By Erin Simpson
Yesterday, the presenter from Palestine made an impassioned speech, arguing that feminists in Palestine should be primarily part of the struggle against Israeli imperialism, rather than focusing on patriarchy within their own culture.
In a further discussion on challenges to democracy in national contexts, participants from Mexico, and myself from Canada, discussed the pressure on feminists not to “divide” the progressive forces in society, but instead, to work as united movements, men and women. One of our colleagues from Costa Rica argued that there is no sequence to the movements for democracy and for women’s rights. Rather, we are allies: feminist women should work with broader democratic movements, and ensure the movements are feminist, all the while keeping up the pressure for women’s rights. When the women of Burma first began to organize as women, their male colleagues often argued that there was only one democracy movement, for men and women. Let’s fight for democracy first, women’s equality later. But the women knew that if they didn’t start paving the path towards gender equality and women’s rights now, they would be sidelined in a (future) democratic Burma. They have built one of the most creative and effective forces for democracy in Burma, all the while defending and expanding the rights of women.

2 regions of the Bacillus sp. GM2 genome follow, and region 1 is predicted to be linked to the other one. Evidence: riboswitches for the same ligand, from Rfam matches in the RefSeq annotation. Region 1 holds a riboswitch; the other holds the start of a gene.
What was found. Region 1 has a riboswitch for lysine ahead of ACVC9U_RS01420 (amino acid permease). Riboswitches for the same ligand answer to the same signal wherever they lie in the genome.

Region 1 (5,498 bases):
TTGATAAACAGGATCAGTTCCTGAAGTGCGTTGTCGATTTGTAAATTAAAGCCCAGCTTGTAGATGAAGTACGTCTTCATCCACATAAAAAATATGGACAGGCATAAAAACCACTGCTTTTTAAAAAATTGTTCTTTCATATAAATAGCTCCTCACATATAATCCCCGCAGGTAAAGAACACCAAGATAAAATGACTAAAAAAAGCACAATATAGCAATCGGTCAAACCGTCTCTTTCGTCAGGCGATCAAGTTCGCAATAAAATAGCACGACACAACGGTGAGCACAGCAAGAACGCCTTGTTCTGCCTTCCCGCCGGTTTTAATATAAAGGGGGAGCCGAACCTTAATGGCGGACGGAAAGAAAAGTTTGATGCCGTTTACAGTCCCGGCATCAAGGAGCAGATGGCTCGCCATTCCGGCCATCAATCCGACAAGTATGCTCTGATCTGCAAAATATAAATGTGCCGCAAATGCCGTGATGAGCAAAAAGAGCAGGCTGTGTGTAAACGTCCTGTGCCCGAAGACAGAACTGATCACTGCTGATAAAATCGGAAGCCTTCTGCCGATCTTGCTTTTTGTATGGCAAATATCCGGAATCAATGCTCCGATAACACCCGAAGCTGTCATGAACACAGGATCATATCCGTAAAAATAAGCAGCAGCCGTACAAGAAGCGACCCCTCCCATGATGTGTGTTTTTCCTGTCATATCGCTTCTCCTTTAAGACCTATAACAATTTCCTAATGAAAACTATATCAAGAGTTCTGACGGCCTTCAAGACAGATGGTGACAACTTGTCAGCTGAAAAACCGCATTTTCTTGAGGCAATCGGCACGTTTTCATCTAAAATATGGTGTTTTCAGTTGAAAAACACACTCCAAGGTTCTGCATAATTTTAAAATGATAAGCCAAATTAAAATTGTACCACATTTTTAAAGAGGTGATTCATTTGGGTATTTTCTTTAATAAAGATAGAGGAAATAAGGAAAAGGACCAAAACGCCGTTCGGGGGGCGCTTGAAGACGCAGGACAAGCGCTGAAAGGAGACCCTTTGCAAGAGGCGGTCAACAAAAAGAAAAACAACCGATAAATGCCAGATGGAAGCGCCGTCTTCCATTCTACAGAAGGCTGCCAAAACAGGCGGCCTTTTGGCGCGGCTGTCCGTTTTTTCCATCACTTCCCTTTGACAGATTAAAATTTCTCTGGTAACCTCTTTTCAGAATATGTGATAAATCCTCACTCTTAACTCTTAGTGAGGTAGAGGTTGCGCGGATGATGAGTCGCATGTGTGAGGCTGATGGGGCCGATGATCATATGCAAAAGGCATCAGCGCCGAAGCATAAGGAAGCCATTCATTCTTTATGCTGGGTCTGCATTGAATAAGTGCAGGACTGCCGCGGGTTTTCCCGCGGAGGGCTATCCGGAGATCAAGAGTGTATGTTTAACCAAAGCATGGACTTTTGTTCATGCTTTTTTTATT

In many violent conflicts, including Sudan, women have played crucial roles in building the peace processes that lay the groundwork for democracy. In Sudan, the women’s organizing and involvement in the peace process resulted in strong provisions for women’s participation in politics (including a 25% quota for women’s participation in politics).
Everyone- women, men and children in every part of the world- expect women to sacrifice and be patient. It’s the nature of motherhood, the definition of femininity. To demand and assert one’s rights, to push our own priorities, is decidedly unfeminine. But equality and women’s rights are essential for women to live full, meaningful, healthy and free lives – and will therefore make better societies for everyone.
No matter how strong a progressive, democratic or peace movement becomes, we still need organized women to protect the space, the voice and the rights of women, within and outside the movements.